Paramount Utility: 2013 Review

Laura Keys — 9 December 2013

With a name like Utility, you would expect this offering from Paramount Caravans to be utilitarian in nature. And it does have some exceptionally useful and unique features both inside and out. But the van also has a level of elegance and luxury rarely seen on the road.

It would be remiss of me to go any further into this review without mentioning the stand-out feature of the Utility – a 2.5ft-deep (760mm) rear boot, capable of holding bikes, tools, tanks, fishing gear or whatever large items you need to travel with. The spare wheel is located in the boot, which is kitted out in checkerplate, has five hanging hooks on the rear wall for bikes or fishing rods, a shelf running the width of the van, two powerpoints, and two LED lights.

External storage is further complemented by the spacious front boot which, at 1.5ft (460mm) deep, adds even more useful space.

The Utility has an internal length of 6.4m (21ft) but the combined length of the boots takes the external length up to 7.62m (25ft) and 9.3m (30ft 6in) in total, making it a fairly lengthy tow. It is quite a long van, but the upside is the raft of extra features packed inside.


The Utility is Paramount’s top of the range caravan and it really is something to behold. From the outside, it’s a long, good-looking van, but step inside the centre-entry door and the full effect hits you.

Classy, elegant, luxurious, stylish – any one of these words could be used to describe the Utility’s interior. The contrasting colours of the shining mahogany cabinetry, black leather upholstery, white walls, light grey timber-look floor and granite-look benchtops combine perfectly to create a timeless feel. Numerous LED lights sprinkled throughout the van add sparkle to the cabinets but it is the ceiling-mounted Infinity dome light that really shines.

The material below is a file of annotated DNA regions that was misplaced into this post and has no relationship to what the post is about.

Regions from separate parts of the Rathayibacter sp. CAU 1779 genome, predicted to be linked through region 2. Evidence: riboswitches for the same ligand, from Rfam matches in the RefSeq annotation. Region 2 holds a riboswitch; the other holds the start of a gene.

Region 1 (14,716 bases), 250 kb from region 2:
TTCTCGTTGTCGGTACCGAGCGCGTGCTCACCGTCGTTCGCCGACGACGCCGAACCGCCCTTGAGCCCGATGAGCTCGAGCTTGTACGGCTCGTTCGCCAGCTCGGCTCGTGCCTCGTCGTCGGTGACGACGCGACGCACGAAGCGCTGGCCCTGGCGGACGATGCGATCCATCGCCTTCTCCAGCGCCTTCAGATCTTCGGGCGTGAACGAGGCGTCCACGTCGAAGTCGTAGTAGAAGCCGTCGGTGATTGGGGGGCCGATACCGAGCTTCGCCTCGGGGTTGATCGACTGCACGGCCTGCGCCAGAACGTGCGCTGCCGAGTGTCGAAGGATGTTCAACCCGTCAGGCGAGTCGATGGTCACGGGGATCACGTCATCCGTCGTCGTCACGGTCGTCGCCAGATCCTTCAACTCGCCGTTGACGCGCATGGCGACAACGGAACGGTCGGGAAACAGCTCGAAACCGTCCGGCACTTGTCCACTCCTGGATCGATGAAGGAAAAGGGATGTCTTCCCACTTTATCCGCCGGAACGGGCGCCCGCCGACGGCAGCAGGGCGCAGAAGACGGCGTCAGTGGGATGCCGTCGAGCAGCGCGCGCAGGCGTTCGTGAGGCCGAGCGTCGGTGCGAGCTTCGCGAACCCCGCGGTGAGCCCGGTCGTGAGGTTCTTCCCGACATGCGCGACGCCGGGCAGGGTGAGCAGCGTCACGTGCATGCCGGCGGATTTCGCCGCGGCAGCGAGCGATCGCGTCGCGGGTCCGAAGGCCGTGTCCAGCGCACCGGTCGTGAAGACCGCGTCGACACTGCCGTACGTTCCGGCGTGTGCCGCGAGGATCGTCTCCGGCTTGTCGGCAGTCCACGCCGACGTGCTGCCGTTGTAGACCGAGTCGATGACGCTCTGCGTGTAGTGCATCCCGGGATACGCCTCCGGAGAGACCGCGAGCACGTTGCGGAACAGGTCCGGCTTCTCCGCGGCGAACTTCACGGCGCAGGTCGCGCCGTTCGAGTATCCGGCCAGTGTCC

Located amidships between the bed and the kitchen, the Infinity light employs dozens of tiny LEDs and a mirror to create a tunnel effect, dotted with twinkling lights. Standing below and staring up into the ‘tunnel’ gives the impression you’re staring into space or a far-flung galaxy. The dome is ringed with bright clusters of LED lights, so, like everything in this van, it is functional as well as fancy.

But it’s not all just surface beauty – this van is well-thought-out, well laid-out and, I believe, the discerning caravanner will struggle to find anything lacking. It has the tried-and-tested front bedroom/rear bathroom layout which caravanners love, but it is the finishing touches that make this van stand out.

LED strip lighting above the footwell of the automatic Thule entry step provides illumination in the dark and a grab rail by the door is a handy aid. The front bedroom features a north-south queen-sized bed with a padded black leather bedhead and a full-width shelf below the front window.